Haroun and the Sea of Stories is a delightful children’s book written by Booker Prize winning author, Salman Rushdie.
from the publisher:
Set in an exotic Eastern landscape peopled by magicians and fantastic talking animals, Salman Rushdie’s classic children’s novel Haroun and the Sea of Stories inhabits the same imaginative space as The Lord of the Rings, The Alchemist, and The Wizard of Oz. In this captivating work of fantasy from the author of Midnight’s Childrenand The Enchantress of Florence, Haroun sets out on an adventure to restore the poisoned source of the sea of stories. On the way, he encounters many foes, all intent on draining the sea of all its storytelling powers.
Haroun’s father, Rashid, was a master storyteller and his stories were much in demand by everyone, but especially by politicians. One day, however, his wife left him for a man with no imagination at all, and Haroun, angry and upset about his mother leaving them, shouted to his father, “What’s the use of stories that aren’t even true?” From that moment on, Rashid’s stories disappeared.
Haroun wanted to get those words back, to pull them out of his father’s ears and shove them back into his own mouth; but of course he couldn’t do that. And that was why he blamed himself when, soon afterwards and in the most embarrassing circumstances imaginable, an Unthinkable Thing happened.
And from that moment on…Haroun seeks a way to find out what happened to those stories, and how to get them back from the Sea of Stories. Adventure after adventure follows.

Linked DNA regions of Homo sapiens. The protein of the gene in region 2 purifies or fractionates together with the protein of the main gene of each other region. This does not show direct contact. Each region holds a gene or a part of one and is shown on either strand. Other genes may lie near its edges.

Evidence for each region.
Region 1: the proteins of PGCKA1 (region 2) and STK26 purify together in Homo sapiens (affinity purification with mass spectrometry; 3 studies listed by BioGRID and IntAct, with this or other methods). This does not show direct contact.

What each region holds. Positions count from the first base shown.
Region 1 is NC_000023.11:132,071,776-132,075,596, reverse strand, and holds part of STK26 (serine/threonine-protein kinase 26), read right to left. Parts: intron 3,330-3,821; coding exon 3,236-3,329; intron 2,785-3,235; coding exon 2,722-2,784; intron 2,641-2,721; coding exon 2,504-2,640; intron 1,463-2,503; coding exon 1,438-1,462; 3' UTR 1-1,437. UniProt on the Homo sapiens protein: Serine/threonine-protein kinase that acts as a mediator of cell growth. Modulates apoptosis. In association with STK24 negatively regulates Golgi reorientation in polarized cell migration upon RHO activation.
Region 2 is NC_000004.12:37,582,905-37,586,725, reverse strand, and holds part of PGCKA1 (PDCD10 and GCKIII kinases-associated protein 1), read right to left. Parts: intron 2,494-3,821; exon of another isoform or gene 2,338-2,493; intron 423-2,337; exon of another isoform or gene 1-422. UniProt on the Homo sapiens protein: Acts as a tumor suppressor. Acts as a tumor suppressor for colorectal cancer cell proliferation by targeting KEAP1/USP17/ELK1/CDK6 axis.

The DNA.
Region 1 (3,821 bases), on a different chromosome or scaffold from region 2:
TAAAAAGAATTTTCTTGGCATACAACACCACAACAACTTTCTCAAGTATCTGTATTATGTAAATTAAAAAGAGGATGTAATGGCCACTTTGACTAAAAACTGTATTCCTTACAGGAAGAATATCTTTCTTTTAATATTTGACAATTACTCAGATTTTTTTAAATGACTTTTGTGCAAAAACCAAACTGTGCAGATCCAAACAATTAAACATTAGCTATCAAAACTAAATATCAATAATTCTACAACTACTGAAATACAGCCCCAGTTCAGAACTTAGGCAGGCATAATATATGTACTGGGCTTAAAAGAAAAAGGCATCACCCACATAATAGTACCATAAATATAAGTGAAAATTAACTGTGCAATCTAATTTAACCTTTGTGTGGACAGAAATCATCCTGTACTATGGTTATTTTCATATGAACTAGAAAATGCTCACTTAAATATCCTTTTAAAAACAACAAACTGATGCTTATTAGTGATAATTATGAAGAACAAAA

One of my favorite quotes from the book:
He looked into the water and saw that it was made up of a thousand thousand thousand and one different currents, each one a different colour, weaving in and out of one another like aliquid tapestry of breathtaking complexity; and Iff explained that these were the Streams of Story, that each coloured strand represented and contained a single tale. Different parts of the Ocean contained different sorts of stories, and as all the stories that had ever been told and many that were still in the process of being invented could be found here, the Ocean of the Streams of Story was in fact the biggest library in the universe. And because the stories were held here in fluid form, they retained the ability to change, to become new versions of themselves, to join up with other stories and so become yet other stories; so that unlike a library of books, the Ocean of the Streams of Story was much more than a storeroom of yarns. It was not dead, but alive.
This book is a delight to read! The word play and the language of it all are brilliant and fun. I don’t know when I’ve enjoyed a story more and laughed out loud at so many puns and clever ways of describing things. I hope my son will read it aloud to our grandboy because I know they’d both love it.
Salman Rushdie dedicated this book to one of his sons after being apart for a long period of time. He also wrote Luka and the Fire of Life, and dedicated that book to his other son. I can’t wait to read that one next!
I chose to read this book as one of my 50-books-in-5-years for The Classics Club.